Can’t we all just get along? Turns out we gotta start adjusting our vocab for the Native American homies because one of the terms we’ve been using for ages is actually pretty offensive in it’s origins when it comes to their ancestral peeps!
Political correctness has just claimed another victim – saying ‘hold the fort’ has now been deemed offensive to Native Americans
That is the view of the U.S. State Department’s Chief Diversity Officer John Robinson, who has penned a column explaining why that phrase and many others can cause offensive – offering advice on how citizens can watch what they say.
Explaining that ‘hold the fort’ derives from defending homesteads and seeking refuge from raging Native American’s in the 19th century, Robinson advises his readers in State Magazine to be aware that the phrase is now negative and racist.
How many times have you or a colleague asked if someone could ‘hold down the fort?’ wrote Robinson.
‘You were likely asking someone to watch the office while you go and do something else, but the phrase’s historical connotation to some is negative and racially offensive.
‘To ‘hold down the fort’ originally meant to watch and protect against the vicious Native American intruders.
‘In the territories of the West, Army soldiers or settlers saw the ‘fort’ as their refuge from their perceived ‘enemy,’ the stereotypical ‘savage’ Native American tribes.’
The common phrase that signals trust to care for someone or something has two competing claims for its etymology
The first is that during the Battle of Allatoona in the Civil War, General William Sherman ordered Union forces to ‘hold the fort’ and wait for relief. General Sherman denied he said this, although the myth persisted.
The second and most likely source of the quotation is from a hymn entitled ‘Hold the Fort’ by Chicago evangelist Philip P. Bliss who lived and produced his work also during the Civil War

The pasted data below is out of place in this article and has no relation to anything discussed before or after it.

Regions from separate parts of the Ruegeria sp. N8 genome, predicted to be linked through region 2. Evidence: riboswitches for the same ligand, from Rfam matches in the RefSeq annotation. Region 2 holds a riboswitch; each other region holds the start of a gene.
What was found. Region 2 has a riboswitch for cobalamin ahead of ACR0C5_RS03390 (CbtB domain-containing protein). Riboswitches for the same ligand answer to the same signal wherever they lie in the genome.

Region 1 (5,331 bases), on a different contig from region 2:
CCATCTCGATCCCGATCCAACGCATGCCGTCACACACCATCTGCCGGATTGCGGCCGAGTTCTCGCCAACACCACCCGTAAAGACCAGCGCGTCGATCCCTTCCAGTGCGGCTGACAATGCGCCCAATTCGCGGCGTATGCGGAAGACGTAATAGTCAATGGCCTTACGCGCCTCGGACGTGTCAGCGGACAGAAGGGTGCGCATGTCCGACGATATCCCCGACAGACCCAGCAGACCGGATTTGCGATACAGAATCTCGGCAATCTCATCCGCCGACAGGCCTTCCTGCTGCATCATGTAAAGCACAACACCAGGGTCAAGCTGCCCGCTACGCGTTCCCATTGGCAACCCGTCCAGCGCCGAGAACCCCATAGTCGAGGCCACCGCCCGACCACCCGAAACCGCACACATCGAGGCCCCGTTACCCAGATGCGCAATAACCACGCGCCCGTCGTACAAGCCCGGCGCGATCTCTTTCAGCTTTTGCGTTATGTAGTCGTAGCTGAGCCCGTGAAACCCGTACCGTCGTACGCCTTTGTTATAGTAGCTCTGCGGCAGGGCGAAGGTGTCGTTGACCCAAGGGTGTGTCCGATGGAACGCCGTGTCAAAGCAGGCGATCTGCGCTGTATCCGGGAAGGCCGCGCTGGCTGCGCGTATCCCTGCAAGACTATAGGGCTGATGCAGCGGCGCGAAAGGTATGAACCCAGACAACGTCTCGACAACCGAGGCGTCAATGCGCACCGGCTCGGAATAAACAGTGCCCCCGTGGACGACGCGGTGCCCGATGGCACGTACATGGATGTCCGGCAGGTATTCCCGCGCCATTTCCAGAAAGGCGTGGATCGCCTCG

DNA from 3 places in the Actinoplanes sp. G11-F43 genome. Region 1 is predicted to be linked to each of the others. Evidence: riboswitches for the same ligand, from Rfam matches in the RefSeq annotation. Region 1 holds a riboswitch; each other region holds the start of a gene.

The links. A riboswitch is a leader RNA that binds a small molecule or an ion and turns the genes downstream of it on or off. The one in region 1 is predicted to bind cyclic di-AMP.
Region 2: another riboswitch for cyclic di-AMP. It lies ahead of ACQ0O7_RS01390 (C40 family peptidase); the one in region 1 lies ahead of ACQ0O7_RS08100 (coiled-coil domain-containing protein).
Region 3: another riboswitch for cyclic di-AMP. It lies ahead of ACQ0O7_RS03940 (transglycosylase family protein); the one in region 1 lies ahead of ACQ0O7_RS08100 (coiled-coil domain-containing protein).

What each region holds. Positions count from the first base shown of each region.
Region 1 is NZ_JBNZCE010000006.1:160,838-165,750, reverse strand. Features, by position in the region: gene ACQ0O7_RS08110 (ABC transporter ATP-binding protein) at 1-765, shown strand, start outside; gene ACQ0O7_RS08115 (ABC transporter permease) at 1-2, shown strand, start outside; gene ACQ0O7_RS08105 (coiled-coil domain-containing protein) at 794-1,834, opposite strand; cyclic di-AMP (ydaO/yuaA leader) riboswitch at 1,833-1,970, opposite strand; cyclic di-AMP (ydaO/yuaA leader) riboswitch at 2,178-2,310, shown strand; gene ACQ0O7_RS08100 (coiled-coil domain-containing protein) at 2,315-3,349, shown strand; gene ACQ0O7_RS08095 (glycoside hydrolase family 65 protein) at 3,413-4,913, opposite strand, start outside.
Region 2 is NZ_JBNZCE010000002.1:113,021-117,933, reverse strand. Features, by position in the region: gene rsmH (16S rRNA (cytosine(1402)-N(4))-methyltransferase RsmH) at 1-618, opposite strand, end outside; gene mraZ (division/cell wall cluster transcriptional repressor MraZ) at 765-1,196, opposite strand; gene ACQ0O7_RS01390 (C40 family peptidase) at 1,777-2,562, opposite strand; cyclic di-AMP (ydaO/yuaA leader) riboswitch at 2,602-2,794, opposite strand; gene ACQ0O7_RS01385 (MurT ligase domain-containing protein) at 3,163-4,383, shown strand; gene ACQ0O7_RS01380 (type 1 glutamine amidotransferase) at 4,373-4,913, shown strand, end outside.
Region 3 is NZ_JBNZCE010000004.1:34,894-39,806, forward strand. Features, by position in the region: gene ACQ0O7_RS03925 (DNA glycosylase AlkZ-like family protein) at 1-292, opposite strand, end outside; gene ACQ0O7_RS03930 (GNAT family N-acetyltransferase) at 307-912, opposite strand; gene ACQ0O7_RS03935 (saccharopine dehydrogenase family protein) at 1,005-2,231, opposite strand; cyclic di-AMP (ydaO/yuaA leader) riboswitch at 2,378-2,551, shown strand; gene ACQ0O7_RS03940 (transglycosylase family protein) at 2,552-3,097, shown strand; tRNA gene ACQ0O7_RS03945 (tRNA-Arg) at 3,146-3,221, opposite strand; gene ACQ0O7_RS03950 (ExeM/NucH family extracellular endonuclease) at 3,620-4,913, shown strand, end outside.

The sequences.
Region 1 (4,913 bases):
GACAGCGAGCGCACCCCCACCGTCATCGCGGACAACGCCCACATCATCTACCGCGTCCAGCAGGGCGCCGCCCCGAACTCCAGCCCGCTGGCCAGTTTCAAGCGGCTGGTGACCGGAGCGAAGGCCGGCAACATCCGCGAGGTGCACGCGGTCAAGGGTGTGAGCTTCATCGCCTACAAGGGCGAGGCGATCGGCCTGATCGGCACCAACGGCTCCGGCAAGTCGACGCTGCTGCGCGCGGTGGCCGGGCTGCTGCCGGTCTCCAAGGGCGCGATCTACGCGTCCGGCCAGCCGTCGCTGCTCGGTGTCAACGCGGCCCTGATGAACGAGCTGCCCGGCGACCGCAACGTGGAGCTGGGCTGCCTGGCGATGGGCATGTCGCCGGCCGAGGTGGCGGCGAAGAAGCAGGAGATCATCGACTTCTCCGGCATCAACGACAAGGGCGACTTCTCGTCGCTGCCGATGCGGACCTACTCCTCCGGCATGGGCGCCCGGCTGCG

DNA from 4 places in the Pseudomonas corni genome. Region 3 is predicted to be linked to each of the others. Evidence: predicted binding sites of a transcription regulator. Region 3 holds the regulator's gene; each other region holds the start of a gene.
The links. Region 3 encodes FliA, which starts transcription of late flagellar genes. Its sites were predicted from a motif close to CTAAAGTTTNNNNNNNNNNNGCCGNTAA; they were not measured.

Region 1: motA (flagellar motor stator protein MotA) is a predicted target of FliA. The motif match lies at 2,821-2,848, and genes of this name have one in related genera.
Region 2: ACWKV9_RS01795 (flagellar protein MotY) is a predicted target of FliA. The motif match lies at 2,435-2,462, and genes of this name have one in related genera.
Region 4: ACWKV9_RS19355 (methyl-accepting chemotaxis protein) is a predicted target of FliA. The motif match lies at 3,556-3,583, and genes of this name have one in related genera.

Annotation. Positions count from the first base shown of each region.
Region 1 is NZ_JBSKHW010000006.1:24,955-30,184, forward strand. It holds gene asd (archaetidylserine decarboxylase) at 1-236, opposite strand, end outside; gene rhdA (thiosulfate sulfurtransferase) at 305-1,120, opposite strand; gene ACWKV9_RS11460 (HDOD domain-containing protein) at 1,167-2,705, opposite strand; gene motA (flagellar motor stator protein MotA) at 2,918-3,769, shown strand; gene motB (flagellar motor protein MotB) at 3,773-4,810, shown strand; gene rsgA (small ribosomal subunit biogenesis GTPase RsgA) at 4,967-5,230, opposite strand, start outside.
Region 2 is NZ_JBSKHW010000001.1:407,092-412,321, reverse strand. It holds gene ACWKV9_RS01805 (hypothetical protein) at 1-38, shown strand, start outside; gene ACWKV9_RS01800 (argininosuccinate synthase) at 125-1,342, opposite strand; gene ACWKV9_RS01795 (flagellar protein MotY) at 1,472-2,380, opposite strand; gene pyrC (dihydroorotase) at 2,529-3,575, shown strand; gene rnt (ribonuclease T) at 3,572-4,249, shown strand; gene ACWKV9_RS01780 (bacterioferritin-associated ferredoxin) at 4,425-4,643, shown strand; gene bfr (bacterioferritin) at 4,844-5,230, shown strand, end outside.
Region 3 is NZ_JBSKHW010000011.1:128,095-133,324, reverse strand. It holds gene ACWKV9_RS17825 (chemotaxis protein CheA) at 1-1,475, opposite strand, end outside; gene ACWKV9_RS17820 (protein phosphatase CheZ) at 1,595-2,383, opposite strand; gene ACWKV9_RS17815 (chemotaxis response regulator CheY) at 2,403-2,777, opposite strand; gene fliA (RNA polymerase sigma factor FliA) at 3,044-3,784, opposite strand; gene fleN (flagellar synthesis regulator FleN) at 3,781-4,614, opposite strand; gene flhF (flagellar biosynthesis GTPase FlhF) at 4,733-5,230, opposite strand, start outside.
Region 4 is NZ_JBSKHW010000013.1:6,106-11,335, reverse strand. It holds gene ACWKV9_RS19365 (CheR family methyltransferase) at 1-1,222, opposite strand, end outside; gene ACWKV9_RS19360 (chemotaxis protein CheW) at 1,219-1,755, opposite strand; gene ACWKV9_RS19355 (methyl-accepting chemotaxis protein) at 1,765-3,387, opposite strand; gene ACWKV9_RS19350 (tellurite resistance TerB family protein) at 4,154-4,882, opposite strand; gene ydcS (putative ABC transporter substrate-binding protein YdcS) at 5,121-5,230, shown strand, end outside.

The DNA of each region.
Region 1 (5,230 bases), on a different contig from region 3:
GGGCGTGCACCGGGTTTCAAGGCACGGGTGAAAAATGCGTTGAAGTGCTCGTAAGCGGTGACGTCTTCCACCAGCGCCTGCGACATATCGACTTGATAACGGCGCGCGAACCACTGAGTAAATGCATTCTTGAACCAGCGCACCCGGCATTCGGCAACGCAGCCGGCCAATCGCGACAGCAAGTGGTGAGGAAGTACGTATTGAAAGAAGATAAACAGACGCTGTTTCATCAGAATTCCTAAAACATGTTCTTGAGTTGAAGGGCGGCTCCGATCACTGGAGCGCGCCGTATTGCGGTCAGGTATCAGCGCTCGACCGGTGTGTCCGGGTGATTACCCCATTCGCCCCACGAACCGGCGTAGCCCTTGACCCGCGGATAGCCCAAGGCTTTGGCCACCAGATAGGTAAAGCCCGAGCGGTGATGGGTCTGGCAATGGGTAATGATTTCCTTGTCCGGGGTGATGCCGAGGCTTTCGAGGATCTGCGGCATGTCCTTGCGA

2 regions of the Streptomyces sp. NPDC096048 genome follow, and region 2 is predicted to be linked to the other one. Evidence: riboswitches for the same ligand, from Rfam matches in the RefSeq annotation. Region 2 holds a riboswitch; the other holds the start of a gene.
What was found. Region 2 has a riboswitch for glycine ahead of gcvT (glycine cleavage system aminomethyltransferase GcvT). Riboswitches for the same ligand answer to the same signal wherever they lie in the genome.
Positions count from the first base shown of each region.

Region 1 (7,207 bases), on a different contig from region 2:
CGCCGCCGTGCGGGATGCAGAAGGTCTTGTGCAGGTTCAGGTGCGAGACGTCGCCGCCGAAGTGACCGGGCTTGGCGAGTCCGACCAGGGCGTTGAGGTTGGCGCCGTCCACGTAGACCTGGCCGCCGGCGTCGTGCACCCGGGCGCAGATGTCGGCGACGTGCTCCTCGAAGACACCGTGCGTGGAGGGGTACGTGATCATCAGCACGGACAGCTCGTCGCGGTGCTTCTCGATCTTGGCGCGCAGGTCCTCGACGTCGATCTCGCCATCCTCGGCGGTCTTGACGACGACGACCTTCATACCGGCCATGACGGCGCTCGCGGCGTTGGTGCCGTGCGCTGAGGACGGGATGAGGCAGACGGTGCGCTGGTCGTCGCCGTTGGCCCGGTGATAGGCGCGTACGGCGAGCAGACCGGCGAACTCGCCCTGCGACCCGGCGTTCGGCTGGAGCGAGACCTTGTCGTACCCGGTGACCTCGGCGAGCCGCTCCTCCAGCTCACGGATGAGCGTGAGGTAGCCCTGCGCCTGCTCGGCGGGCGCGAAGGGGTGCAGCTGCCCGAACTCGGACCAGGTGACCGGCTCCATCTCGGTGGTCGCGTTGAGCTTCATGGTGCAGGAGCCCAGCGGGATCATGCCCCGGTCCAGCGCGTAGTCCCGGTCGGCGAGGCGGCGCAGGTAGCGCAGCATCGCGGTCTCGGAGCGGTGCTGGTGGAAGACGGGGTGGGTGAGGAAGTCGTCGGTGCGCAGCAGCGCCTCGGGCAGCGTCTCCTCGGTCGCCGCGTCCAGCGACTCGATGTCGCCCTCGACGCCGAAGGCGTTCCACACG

Also on the vocabulary chopping block is the term “going Dutch.” Instead of a fair way of dividing the restaurant bill among friends, the top diversity officer in the country has deemed the phrase as a ‘negative stereotype portraying the Dutch as cheap.’
And instead of referring to a non-exact average ‘rule of thumb’ is offensive to women all across the world.
This is because the phrase derives from ‘an antiquated law, whereby the width of a husband’s thumb was the legal size of a switch of rod allowed to beat his wife,’ wrote Robinson.
‘If her bruises were not larger than the width of his thumb, the husband could not be brought to court to answer for his behavior because he had not violated the ‘rule of thumb’.
Drawing attention to this, Robinson hopes that everyone, men and women think before they say this popular phrase.
Moving on to those with disabilities, Robinson urges caution over the word ‘handicap’.
This is because some in the disabled community, ‘believe this term is rooted in a coorelation between a disabled individual and a beggar, who had to beg with a cap in his or her hand because of the inability to maintain employment.’
Sparking this all off, Robinson recalls the debacle of Nike’s apology over rolling out a pair of sneakers around St. Patrick’s Day called ‘Black and Tan
The ‘Black and Tans’ in Irish history are a notorious paramilitary group made up of British veterans of World War 1 who committed atrocities against Irish civilians in the 1920s.
‘Choose your words thoughtfully,’ wrote Robinson wrote.
‘Now that you know the possible historical context of the above phrases, perhaps you will understand why someone could be offended by their use. Let us agree that language will continue to evolve with continually improving consciousness and respect for others.’
If you don’t know now ya know baby baby!